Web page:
A Woman of Science

Couverture du livre « A Woman of Science » de Raper Cardy aux éditions Hartherleigh Press Digital

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A STORY OF TRUE LOVE, DETERMINATION, SACRIFICE, AND DISCOVERY.
A Woman of Science catalogues a decades-long journey of inspirational hardship and success that serves as a model for what women can do in a field largely dominated by men.
Cardy Raper succeeded in becoming what she dreamed of as a... Lire la suite

A STORY OF TRUE LOVE, DETERMINATION, SACRIFICE, AND DISCOVERY.
A Woman of Science catalogues a decades-long journey of inspirational hardship and success that serves as a model for what women can do in a field largely dominated by men.
Cardy Raper succeeded in becoming what she dreamed of as a young girl: a scientist. This beautifully written memoir details her struggles with the boys club mentality of the scientific and academic worlds, her grief over her husbands premature passing, and above all her relentless, passionate efforts to unlock the secrets of mushroom gender and reproduction.
Cardy Raper is not a woman to accept no for an answer. When her mother told her that she could be a nurse when she grew up, Cardy informed her in no uncertain terms that she was going to be a true scientist, making grand discoveries. Science was a mans world then. But despite lack of encouragement through college, Cardy learned what she needed. Then, at the University of Chicago, she met her mentor, John Red Raper, an equally stubborn and spirited scientist. They became soul mates, and, together, studied sexual reproduction in the amazing water mold Achlya. Cardy and Red married, had children, and continued to share their passion for science by unraveling the means of sexual reproduction in mushroom-bearing fungi.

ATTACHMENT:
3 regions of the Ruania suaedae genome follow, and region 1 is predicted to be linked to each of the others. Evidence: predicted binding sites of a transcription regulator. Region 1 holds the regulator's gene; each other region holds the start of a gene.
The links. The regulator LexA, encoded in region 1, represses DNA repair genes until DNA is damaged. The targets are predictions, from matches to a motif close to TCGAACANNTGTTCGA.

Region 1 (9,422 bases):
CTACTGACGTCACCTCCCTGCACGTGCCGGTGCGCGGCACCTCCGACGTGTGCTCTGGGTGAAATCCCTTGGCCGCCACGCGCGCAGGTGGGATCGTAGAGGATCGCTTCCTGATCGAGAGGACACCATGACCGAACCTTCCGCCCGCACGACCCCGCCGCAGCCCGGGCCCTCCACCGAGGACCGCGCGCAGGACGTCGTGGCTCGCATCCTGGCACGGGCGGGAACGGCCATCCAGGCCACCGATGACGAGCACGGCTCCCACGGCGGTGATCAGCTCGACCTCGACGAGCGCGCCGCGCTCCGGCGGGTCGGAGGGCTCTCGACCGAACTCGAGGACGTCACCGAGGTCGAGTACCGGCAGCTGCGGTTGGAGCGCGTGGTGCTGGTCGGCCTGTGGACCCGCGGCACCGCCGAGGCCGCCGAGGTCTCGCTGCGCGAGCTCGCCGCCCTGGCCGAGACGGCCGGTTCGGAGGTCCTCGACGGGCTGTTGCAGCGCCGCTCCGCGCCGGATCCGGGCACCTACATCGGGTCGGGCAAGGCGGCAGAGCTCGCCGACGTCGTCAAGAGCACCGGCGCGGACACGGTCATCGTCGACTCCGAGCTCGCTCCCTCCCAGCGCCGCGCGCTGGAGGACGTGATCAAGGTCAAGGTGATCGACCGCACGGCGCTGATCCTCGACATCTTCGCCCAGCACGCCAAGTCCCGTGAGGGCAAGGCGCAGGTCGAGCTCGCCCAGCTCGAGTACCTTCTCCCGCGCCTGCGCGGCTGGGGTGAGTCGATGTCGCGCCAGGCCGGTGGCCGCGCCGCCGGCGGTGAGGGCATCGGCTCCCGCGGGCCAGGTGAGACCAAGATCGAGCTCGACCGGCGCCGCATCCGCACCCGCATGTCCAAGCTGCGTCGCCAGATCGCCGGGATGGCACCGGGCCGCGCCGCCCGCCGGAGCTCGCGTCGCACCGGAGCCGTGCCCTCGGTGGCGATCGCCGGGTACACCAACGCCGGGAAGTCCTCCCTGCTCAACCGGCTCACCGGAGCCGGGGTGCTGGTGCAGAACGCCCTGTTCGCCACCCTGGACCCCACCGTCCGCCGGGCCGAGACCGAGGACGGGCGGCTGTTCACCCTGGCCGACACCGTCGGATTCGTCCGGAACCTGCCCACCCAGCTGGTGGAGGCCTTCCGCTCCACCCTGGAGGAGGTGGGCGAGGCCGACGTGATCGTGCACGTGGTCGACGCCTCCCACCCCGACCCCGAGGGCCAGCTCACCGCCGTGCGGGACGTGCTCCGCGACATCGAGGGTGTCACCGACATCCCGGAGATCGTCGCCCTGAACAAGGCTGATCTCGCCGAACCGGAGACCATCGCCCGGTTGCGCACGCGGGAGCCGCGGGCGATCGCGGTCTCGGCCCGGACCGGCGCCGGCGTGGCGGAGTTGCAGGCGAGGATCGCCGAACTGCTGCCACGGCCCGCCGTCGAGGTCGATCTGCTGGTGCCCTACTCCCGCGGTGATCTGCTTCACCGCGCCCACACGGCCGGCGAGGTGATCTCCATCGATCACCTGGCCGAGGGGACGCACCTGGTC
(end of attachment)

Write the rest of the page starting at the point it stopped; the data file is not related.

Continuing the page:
They moved to Harvard University and continued their research. Years later, Reds untimely death left Cardy alone in the competitive world of cutting-edge science. But Cardy carried on. She achieved her doctoral degree, learned the techniques of molecular genetics, and established her own laboratory. Ultimately, Cardys discoveries helped to uncover the way in which genes found throughout the animal kingdom--including humans--encode molecules for mating, sight, smell, and taste.

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